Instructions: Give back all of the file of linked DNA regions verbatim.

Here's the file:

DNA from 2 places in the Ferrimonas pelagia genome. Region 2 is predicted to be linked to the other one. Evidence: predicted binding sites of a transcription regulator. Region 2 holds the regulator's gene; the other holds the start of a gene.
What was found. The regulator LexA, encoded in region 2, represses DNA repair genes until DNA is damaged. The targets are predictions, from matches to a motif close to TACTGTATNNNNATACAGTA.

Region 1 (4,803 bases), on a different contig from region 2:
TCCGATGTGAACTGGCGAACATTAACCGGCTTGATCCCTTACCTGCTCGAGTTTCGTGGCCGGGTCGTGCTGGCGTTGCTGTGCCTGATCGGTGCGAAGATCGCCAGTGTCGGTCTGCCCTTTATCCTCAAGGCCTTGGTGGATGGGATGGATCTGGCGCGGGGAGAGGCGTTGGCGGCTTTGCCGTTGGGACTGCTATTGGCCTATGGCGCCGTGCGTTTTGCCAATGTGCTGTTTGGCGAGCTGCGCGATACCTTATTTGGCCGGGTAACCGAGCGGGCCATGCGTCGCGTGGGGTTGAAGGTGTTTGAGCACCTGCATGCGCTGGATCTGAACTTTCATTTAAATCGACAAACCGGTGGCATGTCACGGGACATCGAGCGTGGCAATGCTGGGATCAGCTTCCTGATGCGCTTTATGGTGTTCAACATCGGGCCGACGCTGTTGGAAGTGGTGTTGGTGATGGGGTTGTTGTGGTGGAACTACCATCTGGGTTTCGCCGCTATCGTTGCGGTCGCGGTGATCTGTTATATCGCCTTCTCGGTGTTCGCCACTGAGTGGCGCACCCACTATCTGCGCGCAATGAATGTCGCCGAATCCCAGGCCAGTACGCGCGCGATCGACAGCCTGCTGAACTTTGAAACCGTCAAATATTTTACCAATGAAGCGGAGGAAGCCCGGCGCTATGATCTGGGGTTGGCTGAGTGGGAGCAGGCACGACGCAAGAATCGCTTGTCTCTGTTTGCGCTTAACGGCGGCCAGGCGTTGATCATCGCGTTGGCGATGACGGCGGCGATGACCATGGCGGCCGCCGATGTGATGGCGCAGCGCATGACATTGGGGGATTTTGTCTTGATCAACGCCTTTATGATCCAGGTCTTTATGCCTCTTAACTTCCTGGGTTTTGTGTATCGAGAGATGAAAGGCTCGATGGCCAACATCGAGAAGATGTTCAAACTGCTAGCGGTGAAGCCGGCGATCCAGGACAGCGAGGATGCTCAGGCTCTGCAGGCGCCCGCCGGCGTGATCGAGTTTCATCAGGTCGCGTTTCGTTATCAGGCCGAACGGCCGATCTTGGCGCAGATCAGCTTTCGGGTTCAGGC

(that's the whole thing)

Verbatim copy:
DNA from 2 places in the Ferrimonas pelagia genome. Region 2 is predicted to be linked to the other one. Evidence: predicted binding sites of a transcription regulator. Region 2 holds the regulator's gene; the other holds the start of a gene.
What was found. The regulator LexA, encoded in region 2, represses DNA repair genes until DNA is damaged. The targets are predictions, from matches to a motif close to TACTGTATNNNNATACAGTA.

Region 1 (4,803 bases), on a different contig from region 2:
TCCGATGTGAACTGGCGAACATTAACCGGCTTGATCCCTTACCTGCTCGAGTTTCGTGGCCGGGTCGTGCTGGCGTTGCTGTGCCTGATCGGTGCGAAGATCGCCAGTGTCGGTCTGCCCTTTATCCTCAAGGCCTTGGTGGATGGGATGGATCTGGCGCGGGGAGAGGCGTTGGCGGCTTTGCCGTTGGGACTGCTATTGGCCTATGGCGCCGTGCGTTTTGCCAATGTGCTGTTTGGCGAGCTGCGCGATACCTTATTTGGCCGGGTAACCGAGCGGGCCATGCGTCGCGTGGGGTTGAAGGTGTTTGAGCACCTGCATGCGCTGGATCTGAACTTTCATTTAAATCGACAAACCGGTGGCATGTCACGGGACATCGAGCGTGGCAATGCTGGGATCAGCTTCCTGATGCGCTTTATGGTGTTCAACATCGGGCCGACGCTGTTGGAAGTGGTGTTGGTGATGGGGTTGTTGTGGTGGAACTACCATCTGGGTTTCGCCGCTATCGTTGCGGTCGCGGTGATCTGTTATATCGCCTTCTCGGTGTTCGCCACTGAGTGGCGCACCCACTATCTGCGCGCAATGAATGTCGCCGAATCCCAGGCCAGTACGCGCGCGATCGACAGCCTGCTGAACTTTGAAACCGTCAAATATTTTACCAATGAAGCGGAGGAAGCCCGGCGCTATGATCTGGGGTTGGCTGAGTGGGAGCAGGCACGACGCAAGAATCGCTTGTCTCTGTTTGCGCTTAACGGCGGCCAGGCGTTGATCATCGCGTTGGCGATGACGGCGGCGATGACCATGGCGGCCGCCGATGTGATGGCGCAGCGCATGACATTGGGGGATTTTGTCTTGATCAACGCCTTTATGATCCAGGTCTTTATGCCTCTTAACTTCCTGGGTTTTGTGTATCGAGAGATGAAAGGCTCGATGGCCAACATCGAGAAGATGTTCAAACTGCTAGCGGTGAAGCCGGCGATCCAGGACAGCGAGGATGCTCAGGCTCTGCAGGCGCCCGCCGGCGTGATCGAGTTTCATCAGGTCGCGTTTCGTTATCAGGCCGAACGGCCGATCTTGGCGCAGATCAGCTTTCGGGTTCAGGC